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xplore:root [2019/01/30 13:29] (current)
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 +===== Root mode =====
 +
 +X-plore allows you to access files on device in root mode.\\
 +You may learn about rooting Android device [[wp>Rooting_(Android)|here]].
 +
 +In root mode, you can read and modify all files on your device, even protected ones.
 +
 +
 +==== If root access doesn't work ====
 +
 +If you see information in X-plore that your device seems to be not rooted, there are more possible causes:
 +
 +  * your device is really not rooted\\ In such case you can open Configuration in X-plore and configure //Root access// to //Normal//, which will list files in "Root" as normal files
 +  * the superuser app on device donesn't allow X-plore to use root mode\\ Solution: open superuser manager app (SuperSu or similar) and configure it so that X-plore has root access
 +
 +
 +==== Do you need root access? ====
 +
 +If you don't know if you need root access to your device, then you probably don't, and best advice is to not care. Android device works just fine without rooting.
 +
 +Power-users probably skip entire this paragraph, since they know why they want rooted Android device.
 +
 +Without root access, you can still open root folder on device (that is "/") and explore it, but only limited subset of files will be readable, because many files/folders in root partition are protected by permissions, so unreadable by X-plore.
 +
 +
 +==== Writing to read-only partitions ====
 +
 +Some [[wp>Disk_partitioning|partitions]] on Android/Linux are mounted in read-only mode. Mostly system files are in such partitions, so that they can't be modified even with root access.
 +
 +Yet X-plore can write even in such partitions. You can set in Configuration if you want to use //Superuser + mount writable// mode. In such case, when writing to read-only partition, X-plore temporally mounts the partition as writable, and immediately after its work it mounts it back to read-only.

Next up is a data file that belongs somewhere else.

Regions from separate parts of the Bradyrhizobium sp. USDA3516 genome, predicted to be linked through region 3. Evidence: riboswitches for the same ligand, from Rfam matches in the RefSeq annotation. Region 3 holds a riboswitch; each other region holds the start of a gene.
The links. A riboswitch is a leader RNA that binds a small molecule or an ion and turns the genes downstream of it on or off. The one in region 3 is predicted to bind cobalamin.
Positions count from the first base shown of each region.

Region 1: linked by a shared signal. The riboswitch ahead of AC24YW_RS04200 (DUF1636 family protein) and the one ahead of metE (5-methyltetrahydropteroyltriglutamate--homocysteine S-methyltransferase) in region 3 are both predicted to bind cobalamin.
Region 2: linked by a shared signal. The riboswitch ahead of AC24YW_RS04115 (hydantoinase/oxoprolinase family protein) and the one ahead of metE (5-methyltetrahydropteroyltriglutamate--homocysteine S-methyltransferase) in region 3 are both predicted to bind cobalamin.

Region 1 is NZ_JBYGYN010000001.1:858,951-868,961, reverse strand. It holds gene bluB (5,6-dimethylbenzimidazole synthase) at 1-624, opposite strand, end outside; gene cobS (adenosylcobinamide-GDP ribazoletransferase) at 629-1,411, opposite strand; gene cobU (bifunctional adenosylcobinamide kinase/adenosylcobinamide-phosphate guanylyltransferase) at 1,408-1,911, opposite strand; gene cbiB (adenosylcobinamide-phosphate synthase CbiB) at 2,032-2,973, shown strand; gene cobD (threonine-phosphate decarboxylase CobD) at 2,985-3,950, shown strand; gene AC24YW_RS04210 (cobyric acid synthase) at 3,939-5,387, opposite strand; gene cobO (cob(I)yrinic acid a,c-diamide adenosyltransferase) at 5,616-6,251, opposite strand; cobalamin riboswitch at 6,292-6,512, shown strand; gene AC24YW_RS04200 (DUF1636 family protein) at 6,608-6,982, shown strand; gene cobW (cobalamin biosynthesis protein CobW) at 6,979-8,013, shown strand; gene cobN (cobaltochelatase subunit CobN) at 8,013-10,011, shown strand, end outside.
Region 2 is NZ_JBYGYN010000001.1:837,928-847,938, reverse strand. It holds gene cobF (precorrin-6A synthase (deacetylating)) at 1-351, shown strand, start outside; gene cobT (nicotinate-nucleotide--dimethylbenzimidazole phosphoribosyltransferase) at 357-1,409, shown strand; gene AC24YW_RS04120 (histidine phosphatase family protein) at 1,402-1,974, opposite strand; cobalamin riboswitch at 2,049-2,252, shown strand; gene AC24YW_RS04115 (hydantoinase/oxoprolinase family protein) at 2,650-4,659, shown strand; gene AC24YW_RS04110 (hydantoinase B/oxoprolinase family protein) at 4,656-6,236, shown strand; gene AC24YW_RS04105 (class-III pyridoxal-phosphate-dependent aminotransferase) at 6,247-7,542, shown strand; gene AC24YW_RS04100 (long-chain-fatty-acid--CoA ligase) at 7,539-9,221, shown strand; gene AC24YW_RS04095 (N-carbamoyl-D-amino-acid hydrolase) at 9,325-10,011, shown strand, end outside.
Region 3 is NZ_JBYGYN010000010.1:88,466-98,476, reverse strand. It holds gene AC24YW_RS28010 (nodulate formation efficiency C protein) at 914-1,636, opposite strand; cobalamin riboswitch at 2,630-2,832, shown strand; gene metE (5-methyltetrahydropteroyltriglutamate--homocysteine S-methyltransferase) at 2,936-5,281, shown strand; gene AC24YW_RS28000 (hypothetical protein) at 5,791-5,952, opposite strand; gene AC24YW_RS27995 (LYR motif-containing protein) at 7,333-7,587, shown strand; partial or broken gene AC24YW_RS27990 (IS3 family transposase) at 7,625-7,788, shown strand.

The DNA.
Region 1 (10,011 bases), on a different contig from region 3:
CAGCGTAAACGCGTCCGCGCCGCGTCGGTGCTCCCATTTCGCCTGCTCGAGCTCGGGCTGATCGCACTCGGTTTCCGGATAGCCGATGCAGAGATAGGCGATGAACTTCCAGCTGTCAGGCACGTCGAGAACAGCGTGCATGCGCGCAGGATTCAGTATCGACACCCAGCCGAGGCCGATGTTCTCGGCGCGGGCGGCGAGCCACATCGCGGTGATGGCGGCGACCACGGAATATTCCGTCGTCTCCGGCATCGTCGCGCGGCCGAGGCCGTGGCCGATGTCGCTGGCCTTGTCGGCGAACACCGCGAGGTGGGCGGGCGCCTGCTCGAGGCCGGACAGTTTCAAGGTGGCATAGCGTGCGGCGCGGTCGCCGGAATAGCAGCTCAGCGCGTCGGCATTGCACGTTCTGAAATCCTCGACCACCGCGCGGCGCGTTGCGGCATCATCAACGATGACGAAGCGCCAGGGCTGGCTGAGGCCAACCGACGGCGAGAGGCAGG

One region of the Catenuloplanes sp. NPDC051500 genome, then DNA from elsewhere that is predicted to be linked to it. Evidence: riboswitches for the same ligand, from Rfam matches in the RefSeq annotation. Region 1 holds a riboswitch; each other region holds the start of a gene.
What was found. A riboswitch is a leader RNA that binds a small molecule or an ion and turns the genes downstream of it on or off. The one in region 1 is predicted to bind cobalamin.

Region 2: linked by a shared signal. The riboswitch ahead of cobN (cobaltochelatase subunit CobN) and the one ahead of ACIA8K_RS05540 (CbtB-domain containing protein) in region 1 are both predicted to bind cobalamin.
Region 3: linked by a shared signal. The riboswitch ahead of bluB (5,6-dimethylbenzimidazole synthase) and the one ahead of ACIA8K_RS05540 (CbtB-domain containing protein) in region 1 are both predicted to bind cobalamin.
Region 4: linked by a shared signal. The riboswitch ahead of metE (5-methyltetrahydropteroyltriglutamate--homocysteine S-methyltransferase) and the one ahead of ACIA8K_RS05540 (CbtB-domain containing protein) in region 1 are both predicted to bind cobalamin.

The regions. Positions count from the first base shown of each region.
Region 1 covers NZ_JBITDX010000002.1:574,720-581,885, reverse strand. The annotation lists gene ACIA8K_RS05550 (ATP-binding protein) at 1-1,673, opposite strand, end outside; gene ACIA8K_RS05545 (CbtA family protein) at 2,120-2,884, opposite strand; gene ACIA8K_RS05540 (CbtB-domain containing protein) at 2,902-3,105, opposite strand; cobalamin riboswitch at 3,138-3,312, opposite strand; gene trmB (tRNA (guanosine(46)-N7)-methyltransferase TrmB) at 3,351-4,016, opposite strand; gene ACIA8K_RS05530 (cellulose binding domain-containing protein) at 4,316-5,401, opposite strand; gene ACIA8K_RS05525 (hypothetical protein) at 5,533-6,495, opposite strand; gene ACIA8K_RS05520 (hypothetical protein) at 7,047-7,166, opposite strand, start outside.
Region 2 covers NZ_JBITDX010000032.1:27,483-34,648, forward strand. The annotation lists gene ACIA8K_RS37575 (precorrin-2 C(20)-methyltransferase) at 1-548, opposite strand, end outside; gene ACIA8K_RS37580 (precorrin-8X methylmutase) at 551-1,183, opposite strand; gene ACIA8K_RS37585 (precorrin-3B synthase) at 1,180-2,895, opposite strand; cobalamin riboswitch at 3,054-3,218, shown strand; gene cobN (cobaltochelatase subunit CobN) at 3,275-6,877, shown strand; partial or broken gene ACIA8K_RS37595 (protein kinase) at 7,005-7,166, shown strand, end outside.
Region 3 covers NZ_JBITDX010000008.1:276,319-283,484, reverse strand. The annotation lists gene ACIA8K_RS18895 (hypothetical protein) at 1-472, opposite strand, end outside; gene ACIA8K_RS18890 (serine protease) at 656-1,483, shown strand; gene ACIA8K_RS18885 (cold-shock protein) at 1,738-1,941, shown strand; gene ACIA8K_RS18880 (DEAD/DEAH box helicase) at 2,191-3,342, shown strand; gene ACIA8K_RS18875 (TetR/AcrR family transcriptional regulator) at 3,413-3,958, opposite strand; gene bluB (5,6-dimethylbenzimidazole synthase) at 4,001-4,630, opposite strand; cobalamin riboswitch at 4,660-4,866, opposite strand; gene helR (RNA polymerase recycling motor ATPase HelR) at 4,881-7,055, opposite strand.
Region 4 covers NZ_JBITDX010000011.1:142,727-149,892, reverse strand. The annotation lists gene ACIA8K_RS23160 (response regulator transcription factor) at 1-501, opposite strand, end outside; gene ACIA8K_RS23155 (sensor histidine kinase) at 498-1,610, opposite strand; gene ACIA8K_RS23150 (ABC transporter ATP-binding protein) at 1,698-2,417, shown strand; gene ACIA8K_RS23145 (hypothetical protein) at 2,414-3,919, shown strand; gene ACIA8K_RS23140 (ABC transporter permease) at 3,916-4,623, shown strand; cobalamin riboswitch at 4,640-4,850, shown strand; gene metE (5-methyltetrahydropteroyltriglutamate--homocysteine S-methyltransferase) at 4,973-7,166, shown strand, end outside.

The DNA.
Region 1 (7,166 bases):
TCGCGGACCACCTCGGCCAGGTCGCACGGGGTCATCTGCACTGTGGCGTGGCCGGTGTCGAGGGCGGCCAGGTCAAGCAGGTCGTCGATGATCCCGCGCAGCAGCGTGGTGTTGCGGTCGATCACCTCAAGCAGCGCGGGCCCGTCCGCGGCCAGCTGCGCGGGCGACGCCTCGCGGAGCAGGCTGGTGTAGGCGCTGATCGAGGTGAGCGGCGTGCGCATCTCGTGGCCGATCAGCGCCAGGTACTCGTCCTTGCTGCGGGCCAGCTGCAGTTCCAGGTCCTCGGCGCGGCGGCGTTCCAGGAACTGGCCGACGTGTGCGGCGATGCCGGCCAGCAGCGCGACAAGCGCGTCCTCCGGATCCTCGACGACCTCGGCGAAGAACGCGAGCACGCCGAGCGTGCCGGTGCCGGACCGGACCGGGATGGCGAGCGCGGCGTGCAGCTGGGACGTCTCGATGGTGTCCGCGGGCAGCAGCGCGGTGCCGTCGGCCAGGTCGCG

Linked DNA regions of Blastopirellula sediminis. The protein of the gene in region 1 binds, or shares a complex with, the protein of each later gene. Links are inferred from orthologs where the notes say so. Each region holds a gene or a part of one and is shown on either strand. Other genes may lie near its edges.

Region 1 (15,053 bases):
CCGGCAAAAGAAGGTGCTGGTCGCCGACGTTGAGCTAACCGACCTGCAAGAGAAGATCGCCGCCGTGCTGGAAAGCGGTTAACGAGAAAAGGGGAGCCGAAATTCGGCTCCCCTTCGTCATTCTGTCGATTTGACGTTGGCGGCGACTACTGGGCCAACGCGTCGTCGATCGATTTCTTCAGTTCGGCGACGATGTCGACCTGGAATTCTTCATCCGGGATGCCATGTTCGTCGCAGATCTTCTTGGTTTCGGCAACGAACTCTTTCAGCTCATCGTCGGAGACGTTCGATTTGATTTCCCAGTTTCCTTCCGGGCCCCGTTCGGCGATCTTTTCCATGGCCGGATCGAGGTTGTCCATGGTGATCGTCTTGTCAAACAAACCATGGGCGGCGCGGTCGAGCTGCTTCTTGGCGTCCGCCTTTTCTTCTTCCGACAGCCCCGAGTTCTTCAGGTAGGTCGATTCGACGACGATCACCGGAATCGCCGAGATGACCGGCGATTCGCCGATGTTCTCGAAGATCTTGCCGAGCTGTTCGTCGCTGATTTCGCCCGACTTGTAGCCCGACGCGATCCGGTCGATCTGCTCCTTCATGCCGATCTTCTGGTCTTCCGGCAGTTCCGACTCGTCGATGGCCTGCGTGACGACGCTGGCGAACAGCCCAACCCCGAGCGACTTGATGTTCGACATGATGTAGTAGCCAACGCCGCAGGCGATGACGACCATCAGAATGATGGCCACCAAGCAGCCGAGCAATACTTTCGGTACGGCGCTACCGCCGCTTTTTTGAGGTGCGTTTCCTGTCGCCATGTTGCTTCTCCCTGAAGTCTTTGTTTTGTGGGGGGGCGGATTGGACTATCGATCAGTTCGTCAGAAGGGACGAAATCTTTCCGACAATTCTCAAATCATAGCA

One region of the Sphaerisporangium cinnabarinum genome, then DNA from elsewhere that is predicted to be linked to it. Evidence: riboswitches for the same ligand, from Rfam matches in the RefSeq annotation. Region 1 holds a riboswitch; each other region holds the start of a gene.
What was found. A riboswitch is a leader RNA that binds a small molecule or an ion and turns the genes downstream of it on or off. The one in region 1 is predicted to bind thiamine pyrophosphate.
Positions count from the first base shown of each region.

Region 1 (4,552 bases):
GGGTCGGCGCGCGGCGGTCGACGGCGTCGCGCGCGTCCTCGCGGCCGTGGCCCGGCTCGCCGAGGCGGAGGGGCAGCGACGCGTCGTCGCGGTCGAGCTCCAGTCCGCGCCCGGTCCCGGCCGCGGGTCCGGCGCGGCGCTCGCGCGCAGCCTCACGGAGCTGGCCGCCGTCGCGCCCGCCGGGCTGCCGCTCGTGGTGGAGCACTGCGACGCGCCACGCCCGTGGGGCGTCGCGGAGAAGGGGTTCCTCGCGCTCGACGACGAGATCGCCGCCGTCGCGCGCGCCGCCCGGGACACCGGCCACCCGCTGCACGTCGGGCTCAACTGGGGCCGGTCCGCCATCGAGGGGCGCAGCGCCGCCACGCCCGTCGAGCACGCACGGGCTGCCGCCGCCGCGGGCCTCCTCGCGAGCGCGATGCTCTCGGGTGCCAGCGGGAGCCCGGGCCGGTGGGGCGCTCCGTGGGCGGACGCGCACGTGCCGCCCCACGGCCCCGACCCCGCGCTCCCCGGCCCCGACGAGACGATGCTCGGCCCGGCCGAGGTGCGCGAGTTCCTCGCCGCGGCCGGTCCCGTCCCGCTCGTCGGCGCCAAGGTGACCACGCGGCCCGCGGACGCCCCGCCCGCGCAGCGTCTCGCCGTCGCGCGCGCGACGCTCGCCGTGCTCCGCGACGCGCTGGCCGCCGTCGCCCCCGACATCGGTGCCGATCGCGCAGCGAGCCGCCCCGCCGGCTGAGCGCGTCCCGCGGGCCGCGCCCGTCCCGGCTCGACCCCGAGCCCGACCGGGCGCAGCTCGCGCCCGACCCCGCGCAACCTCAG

+
 +However note that there are more ways of rooting Android, and in "systemless root" mode, changes to system partitions are not possible, or changes are reverted after device reboot.
 +
 +
 +==== Folder icons ====
 +
 +X-plore marks folders accessed in root mode with a dot. Purple dot on folder marks folder that is normally writable, while red dot marks folder that is read-only, so writable only in special mode as written above.
 +
 +
 +==== What are those folders under Root folder? ====
 +
 +You may wonder what's meaning of all the folders there, such as //proc//, //data//, //sys//, etc.
 +
 +For typical Android user, these are of little interest. You may configure X-plore to completely hide Root folder.
 +
 +For curious user, here is some explanation. Android is built on Linux operating system, so most folders in root folder are structured by [[wp>Filesystem_Hierarchy_Standard|Linux Filesystem Hierarchy Standard]]. The folder names are their meaning is common to many Linux-based computers.
 +
 +Android have some own folders added into there, notably:
 +
 +  * /data/ - here are saved all installed applications (APK), and in /data/data/ are application data for all apps on device
 +  * /system/app/ and /system/priv-app/ contain preinstalled applications
 +
  
xplore/root.txt · Last modified: 2019/01/30 13:29 (external edit)